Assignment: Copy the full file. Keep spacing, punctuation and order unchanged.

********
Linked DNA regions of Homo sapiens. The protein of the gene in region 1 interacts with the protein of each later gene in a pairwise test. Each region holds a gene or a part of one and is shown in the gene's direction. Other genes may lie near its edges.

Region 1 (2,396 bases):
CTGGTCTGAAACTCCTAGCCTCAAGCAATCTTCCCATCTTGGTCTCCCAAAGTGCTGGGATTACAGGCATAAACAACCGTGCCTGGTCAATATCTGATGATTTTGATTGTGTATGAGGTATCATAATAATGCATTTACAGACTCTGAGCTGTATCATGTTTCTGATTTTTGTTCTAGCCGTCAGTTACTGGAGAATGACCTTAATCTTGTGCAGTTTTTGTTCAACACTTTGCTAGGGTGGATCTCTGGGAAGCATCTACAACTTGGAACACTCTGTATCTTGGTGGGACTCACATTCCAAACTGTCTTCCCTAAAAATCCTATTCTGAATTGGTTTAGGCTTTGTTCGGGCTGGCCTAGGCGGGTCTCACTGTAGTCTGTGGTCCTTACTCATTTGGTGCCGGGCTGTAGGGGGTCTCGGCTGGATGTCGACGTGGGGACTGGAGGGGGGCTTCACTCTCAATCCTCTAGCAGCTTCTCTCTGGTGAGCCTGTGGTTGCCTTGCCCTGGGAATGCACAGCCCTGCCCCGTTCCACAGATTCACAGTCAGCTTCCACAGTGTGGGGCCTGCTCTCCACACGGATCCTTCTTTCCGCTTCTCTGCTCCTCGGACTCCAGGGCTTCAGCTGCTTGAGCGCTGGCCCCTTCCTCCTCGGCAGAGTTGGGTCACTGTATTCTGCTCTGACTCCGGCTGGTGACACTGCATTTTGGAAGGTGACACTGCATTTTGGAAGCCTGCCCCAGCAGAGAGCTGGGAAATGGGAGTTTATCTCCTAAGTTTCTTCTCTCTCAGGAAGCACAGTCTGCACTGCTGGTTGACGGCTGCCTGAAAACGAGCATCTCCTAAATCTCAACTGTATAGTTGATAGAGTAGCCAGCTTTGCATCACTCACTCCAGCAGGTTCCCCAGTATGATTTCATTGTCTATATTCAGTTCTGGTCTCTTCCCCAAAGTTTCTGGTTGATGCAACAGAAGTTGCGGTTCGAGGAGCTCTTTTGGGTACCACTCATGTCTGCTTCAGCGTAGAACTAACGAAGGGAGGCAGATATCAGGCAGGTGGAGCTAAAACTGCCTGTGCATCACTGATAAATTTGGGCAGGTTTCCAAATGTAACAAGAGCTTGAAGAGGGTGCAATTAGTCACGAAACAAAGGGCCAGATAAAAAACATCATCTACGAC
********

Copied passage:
Linked DNA regions of Homo sapiens. The protein of the gene in region 1 interacts with the protein of each later gene in a pairwise test. Each region holds a gene or a part of one and is shown in the gene's direction. Other genes may lie near its edges.

Region 1 (2,396 bases):
CTGGTCTGAAACTCCTAGCCTCAAGCAATCTTCCCATCTTGGTCTCCCAAAGTGCTGGGATTACAGGCATAAACAACCGTGCCTGGTCAATATCTGATGATTTTGATTGTGTATGAGGTATCATAATAATGCATTTACAGACTCTGAGCTGTATCATGTTTCTGATTTTTGTTCTAGCCGTCAGTTACTGGAGAATGACCTTAATCTTGTGCAGTTTTTGTTCAACACTTTGCTAGGGTGGATCTCTGGGAAGCATCTACAACTTGGAACACTCTGTATCTTGGTGGGACTCACATTCCAAACTGTCTTCCCTAAAAATCCTATTCTGAATTGGTTTAGGCTTTGTTCGGGCTGGCCTAGGCGGGTCTCACTGTAGTCTGTGGTCCTTACTCATTTGGTGCCGGGCTGTAGGGGGTCTCGGCTGGATGTCGACGTGGGGACTGGAGGGGGGCTTCACTCTCAATCCTCTAGCAGCTTCTCTCTGGTGAGCCTGTGGTTGCCTTGCCCTGGGAATGCACAGCCCTGCCCCGTTCCACAGATTCACAGTCAGCTTCCACAGTGTGGGGCCTGCTCTCCACACGGATCCTTCTTTCCGCTTCTCTGCTCCTCGGACTCCAGGGCTTCAGCTGCTTGAGCGCTGGCCCCTTCCTCCTCGGCAGAGTTGGGTCACTGTATTCTGCTCTGACTCCGGCTGGTGACACTGCATTTTGGAAGGTGACACTGCATTTTGGAAGCCTGCCCCAGCAGAGAGCTGGGAAATGGGAGTTTATCTCCTAAGTTTCTTCTCTCTCAGGAAGCACAGTCTGCACTGCTGGTTGACGGCTGCCTGAAAACGAGCATCTCCTAAATCTCAACTGTATAGTTGATAGAGTAGCCAGCTTTGCATCACTCACTCCAGCAGGTTCCCCAGTATGATTTCATTGTCTATATTCAGTTCTGGTCTCTTCCCCAAAGTTTCTGGTTGATGCAACAGAAGTTGCGGTTCGAGGAGCTCTTTTGGGTACCACTCATGTCTGCTTCAGCGTAGAACTAACGAAGGGAGGCAGATATCAGGCAGGTGGAGCTAAAACTGCCTGTGCATCACTGATAAATTTGGGCAGGTTTCCAAATGTAACAAGAGCTTGAAGAGGGTGCAATTAGTCACGAAACAAAGGGCCAGATAAAAAACATCATCTACGAC